**Syntax:**

min_modify keyword values ...

- one or more keyword/value pairs may be listed
keyword =

*dmax*or*line**dmax*value = max max = maximum distance for line search to move (distance units)*line*value =*backtrack*or*quadratic*or*forcezero*backtrack,quadratic,forcezero = style of linesearch to use

**Examples:**

min_modify dmax 0.2

**Description:**

This command sets parameters that affect the energy minimization algorithms selected by the min_style command. The various settings may affect the convergence rate and overall number of force evaluations required by a minimization, so users can experiment with these parameters to tune their minimizations.

The *cg* and *sd* minimization styles have an outer iteration and an
inner iteration which is steps along a one-dimensional line search in
a particular search direction. The *dmax* parameter is how far any
atom can move in a single line search in any dimension (x, y, or z).
For the *quickmin* and *fire* minimization styles, the *dmax* setting
is how far any atom can move in a single iteration (timestep). Thus a
value of 0.1 in real units means no atom will move
further than 0.1 Angstroms in a single outer iteration. This prevents
highly overlapped atoms from being moved long distances (e.g. through
another atom) due to large forces.

The choice of line search algorithm for the *cg* and *sd* minimization
styles can be selected via the *line* keyword.
The default *quadratic* line search algorithm starts out using
the robust backtracking method described below. However, once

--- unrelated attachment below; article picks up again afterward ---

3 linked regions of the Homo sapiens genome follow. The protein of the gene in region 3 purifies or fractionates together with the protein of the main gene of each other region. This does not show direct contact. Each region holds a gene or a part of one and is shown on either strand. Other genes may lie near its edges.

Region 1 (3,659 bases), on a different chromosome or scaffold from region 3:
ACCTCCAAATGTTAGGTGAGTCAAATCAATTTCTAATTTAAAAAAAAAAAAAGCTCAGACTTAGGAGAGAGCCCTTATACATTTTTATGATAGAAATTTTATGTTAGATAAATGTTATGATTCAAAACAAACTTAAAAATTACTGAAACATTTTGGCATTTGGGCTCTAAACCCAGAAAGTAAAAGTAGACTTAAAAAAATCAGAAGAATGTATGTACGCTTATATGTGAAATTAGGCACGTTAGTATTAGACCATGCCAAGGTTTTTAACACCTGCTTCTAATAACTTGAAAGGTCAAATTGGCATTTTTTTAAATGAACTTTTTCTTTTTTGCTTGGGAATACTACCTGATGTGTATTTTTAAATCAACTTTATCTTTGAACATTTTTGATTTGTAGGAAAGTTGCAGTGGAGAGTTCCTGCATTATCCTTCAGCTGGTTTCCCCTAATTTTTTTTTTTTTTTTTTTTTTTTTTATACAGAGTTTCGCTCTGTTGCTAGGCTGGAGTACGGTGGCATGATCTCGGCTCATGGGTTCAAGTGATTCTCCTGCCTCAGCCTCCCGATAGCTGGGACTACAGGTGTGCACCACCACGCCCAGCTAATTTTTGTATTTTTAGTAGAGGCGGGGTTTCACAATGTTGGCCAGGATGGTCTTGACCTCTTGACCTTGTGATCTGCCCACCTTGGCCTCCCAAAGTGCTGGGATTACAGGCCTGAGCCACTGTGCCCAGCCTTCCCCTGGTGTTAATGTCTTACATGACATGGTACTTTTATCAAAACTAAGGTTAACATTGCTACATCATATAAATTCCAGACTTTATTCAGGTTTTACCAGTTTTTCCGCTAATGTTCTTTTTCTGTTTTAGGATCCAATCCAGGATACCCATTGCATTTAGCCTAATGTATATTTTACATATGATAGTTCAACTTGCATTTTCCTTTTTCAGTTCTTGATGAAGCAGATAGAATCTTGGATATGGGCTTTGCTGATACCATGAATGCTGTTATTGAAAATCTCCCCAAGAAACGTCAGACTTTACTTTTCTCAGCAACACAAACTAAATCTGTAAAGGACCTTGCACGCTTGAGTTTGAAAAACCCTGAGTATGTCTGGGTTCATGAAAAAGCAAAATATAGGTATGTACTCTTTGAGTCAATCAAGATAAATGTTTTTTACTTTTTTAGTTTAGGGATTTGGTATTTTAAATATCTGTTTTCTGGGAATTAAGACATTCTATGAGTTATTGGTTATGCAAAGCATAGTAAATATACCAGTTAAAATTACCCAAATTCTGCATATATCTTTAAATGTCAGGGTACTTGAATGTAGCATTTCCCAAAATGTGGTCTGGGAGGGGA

the system gets close to a local
minimum and the linesearch steps get small, so that the energy
is approximately quadratic in the step length, it uses the
estimated location of zero gradient as the linesearch step,
provided the energy change is downhill.
This becomes more efficient than backtracking
for highly-converged relaxations. The *forcezero*
line search algorithm is similar to *quadratic*.
It may be more efficient than *quadratic* on some systems.

The backtracking search is robust and should always find a local energy minimum. However, it will "converge" when it can no longer reduce the energy of the system. Individual atom forces may still be larger than desired at this point, because the energy change is measured as the difference of two large values (energy before and energy after) and that difference may be smaller than machine epsilon even if atoms could move in the gradient direction to reduce forces further.

**Restrictions:** none

**Related commands:**

**Default:**

The option defaults are dmax = 0.1 and line = quadratic.